Cutting Francisco Cordero some slack for last night
Francisco Cordero’s first season in Blue Jay blue hasn’t been pretty so far. Through a team-high 11 appearances (11 innings), he’s given up 17 hits, thrown a pair of wild pitches, already surrendered three home runs and has been charged with seven earned runs; good for a 5.73 ERA. Right-handed hitters are 6-for-18 (.333) off of him with a 1.122 OPS, left-handers are 11-for-29 (.379) with a .937 OPS and he’s given up a run in each of his last three outings. And if saves are your thing, he’s already blown two in four chances.
Despite all of this, however, Cordero was one pitch away from a clean inning last night, when he pitched much better than the box score indicated.
To put the above comment into context, I am, by no means, Cordero’s biggest supporter, as I’m well aware of his diminshed average fastball velocity and the concerning drop in his strikeout rate from 12.2 whiffs per nine innings in 2007 compared to just 5.4 per nine in 2011. I wasn’t a fan of the Cordero signing in the first place, and back in January I wrote that I would have preferred the Jays give the eighth inning and high leverage situations to Casey Janssen, who had the best season of his career in 2011, instead.
But I’m cutting Cordero some slack for his performance last night which, for me, is bold. His line was this:
(BS, 2)(W, 1-1) 1.0 IP, 3 H, 1 ER, 0 BB, 1 K.
Rangers leadoff hitter Alberto Gonzalez took a first-pitch, 86 mph slider from Cordero for strike one before chopping a grounder foul to the third-base side on an identical 86 mph slider for strike two. Tossing the slider once again, this time a bit higher in the zone but on the outer half of the plate, Gonzalez weakly grounded out to a running Brett Lawrie for the first out of the inning.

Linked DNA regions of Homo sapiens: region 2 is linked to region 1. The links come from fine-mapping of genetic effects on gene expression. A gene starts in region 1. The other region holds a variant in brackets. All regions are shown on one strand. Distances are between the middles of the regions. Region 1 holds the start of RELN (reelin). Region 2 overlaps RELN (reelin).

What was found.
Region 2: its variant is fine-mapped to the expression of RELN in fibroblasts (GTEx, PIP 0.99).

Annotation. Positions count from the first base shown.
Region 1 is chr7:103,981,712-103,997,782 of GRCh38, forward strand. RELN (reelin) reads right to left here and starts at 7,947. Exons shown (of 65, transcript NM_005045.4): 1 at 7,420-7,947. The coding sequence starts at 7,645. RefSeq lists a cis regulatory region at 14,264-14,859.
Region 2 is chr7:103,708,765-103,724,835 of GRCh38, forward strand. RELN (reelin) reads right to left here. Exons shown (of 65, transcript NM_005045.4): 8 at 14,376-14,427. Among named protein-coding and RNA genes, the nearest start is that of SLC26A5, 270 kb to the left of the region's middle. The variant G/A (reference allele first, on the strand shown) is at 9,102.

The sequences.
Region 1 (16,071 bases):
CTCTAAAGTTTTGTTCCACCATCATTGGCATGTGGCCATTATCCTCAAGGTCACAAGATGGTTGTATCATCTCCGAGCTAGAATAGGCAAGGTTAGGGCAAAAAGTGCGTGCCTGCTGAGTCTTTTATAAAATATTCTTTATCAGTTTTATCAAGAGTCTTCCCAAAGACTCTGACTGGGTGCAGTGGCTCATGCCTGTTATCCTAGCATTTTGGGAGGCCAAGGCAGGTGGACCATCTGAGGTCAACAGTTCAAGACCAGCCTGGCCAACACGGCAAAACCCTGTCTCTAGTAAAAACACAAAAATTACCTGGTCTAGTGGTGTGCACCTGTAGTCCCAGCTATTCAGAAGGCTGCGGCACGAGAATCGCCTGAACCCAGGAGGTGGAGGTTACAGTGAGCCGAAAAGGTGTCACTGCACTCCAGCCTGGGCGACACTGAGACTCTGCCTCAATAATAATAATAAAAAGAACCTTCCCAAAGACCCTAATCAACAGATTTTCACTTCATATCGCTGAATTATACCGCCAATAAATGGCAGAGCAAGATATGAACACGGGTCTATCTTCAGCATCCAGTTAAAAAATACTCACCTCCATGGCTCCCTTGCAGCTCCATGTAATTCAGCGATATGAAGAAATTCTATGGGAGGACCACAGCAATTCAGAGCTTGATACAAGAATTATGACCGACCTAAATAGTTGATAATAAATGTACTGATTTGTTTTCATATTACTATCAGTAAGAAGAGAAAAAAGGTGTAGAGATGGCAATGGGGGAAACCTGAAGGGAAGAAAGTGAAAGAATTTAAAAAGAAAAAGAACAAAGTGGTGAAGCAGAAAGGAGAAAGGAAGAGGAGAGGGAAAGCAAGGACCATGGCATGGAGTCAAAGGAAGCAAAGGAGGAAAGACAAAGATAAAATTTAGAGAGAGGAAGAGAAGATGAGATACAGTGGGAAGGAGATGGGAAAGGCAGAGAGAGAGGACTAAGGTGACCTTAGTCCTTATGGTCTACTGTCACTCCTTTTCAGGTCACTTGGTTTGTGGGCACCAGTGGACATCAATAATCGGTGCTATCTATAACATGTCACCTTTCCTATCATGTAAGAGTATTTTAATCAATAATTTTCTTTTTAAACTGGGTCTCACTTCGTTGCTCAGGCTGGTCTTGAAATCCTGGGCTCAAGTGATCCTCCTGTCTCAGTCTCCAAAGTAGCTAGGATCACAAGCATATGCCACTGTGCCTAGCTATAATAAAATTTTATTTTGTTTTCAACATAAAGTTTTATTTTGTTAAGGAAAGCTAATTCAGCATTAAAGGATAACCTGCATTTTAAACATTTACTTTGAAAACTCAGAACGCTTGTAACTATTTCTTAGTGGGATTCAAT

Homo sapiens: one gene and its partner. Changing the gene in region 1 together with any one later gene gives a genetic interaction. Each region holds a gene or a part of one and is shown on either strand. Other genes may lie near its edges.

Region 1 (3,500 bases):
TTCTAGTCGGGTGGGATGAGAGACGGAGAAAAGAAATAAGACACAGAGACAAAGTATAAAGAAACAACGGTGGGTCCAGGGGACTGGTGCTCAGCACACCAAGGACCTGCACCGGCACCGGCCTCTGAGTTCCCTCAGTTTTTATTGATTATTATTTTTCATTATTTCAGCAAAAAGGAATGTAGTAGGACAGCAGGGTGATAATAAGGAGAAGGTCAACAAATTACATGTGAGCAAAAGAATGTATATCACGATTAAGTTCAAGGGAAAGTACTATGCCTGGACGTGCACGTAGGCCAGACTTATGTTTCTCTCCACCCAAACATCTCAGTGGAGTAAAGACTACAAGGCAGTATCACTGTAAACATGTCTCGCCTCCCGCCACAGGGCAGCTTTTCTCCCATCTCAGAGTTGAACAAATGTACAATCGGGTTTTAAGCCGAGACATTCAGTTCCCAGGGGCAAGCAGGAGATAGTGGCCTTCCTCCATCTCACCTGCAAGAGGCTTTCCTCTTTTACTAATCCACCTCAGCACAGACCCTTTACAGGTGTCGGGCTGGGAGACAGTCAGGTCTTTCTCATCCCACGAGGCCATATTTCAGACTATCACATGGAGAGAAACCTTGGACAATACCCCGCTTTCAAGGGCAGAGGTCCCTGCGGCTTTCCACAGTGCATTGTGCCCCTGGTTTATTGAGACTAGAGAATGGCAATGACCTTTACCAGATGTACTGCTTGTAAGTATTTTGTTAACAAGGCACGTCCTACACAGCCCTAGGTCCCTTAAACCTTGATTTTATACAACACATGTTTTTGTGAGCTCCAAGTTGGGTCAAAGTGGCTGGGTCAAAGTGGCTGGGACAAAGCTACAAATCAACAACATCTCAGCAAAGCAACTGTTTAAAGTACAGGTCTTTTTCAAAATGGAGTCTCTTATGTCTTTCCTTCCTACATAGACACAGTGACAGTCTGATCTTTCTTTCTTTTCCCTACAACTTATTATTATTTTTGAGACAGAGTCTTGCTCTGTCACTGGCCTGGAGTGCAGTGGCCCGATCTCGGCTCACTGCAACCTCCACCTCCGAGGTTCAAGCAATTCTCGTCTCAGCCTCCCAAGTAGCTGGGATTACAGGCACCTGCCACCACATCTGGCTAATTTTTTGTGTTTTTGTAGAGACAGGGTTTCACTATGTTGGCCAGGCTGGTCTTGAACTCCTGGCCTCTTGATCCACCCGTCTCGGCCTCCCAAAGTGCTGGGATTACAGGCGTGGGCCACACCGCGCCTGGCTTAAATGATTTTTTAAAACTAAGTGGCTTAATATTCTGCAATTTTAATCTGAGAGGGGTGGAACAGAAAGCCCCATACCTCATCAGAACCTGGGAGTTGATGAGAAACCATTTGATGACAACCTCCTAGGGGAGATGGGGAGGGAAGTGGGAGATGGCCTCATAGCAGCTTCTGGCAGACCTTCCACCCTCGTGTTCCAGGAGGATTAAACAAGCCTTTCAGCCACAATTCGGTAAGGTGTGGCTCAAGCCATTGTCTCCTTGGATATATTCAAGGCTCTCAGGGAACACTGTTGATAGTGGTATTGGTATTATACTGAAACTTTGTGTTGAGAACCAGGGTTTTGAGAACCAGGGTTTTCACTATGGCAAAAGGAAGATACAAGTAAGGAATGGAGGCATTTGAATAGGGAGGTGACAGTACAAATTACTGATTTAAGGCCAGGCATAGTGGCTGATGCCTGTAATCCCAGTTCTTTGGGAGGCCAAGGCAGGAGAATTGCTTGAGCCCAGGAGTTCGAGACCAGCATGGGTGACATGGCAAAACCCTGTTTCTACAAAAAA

Next up for the Rangers and pinch hitting for center fielder Craig Gentry was Adrian Beltre, who entered the game with a .321 average and .899 OPS, easily one of the best hitters on a loaded Rangers roster. After missing low and away with his first fastball of the inning, Cordero went back to his slider and dropped it on the inner half of the plate to even the count with a called first strike. Cordero found himself behind once again 2-1 after missing high with another fastball, but reared back to “blow” a 92 mph four seamer by Beltre on a foul tip for strike two. Then, in what I thought was his best pitch of the inning, Cordero struck out Beltre swinging on a fastball in the exact same location, on the outer half of the plate.
That brought up Ian Kinsler, Cordero’s final obstacle in closing out only his second perfect inning of the season. The Jays’ interim closer fed Kinsler a well-placed slider outside for a first-pitch strike — something that he’s only managed to do a career-low 48% of the time this season — before getting the call on a low and outside fastball to get ahead 0-2. The pitch was beautifully framed by Jays catcher Jeff Mathis (pictured below, post-frame), who stuck his glove to lift the pitch up ever so slightly.
But after fouling off two good pitches and taking a low ball over the plate, Kinsler ripped a single to center to keep the inning alive in just a solid piece of hitting from the Rangers’ second baseman. All six of Cordero’s pitches in the at-bat were well placed, as five were in the strike zone and the other was a low-and-outside slider that Kinsler was coaxed into chasing.
We all know what happened next, though, as Elvis Andrus and Michael Young dropped bloop singles into right center to tie the game before Nelson Cruz grounded out to end the inning.
Cordero threw 16 of his 21 pitches (76%) for strikes, which was his highest percentage in any outing so far this season and against a Rangers squad that boasts the best offense in the Majors right now. Sure, Cordero is far from the same pitcher that he was in 2007 when he was with Milwaukee, but his performance last night was easily his most impressive of the year and there were some positives to take from it.
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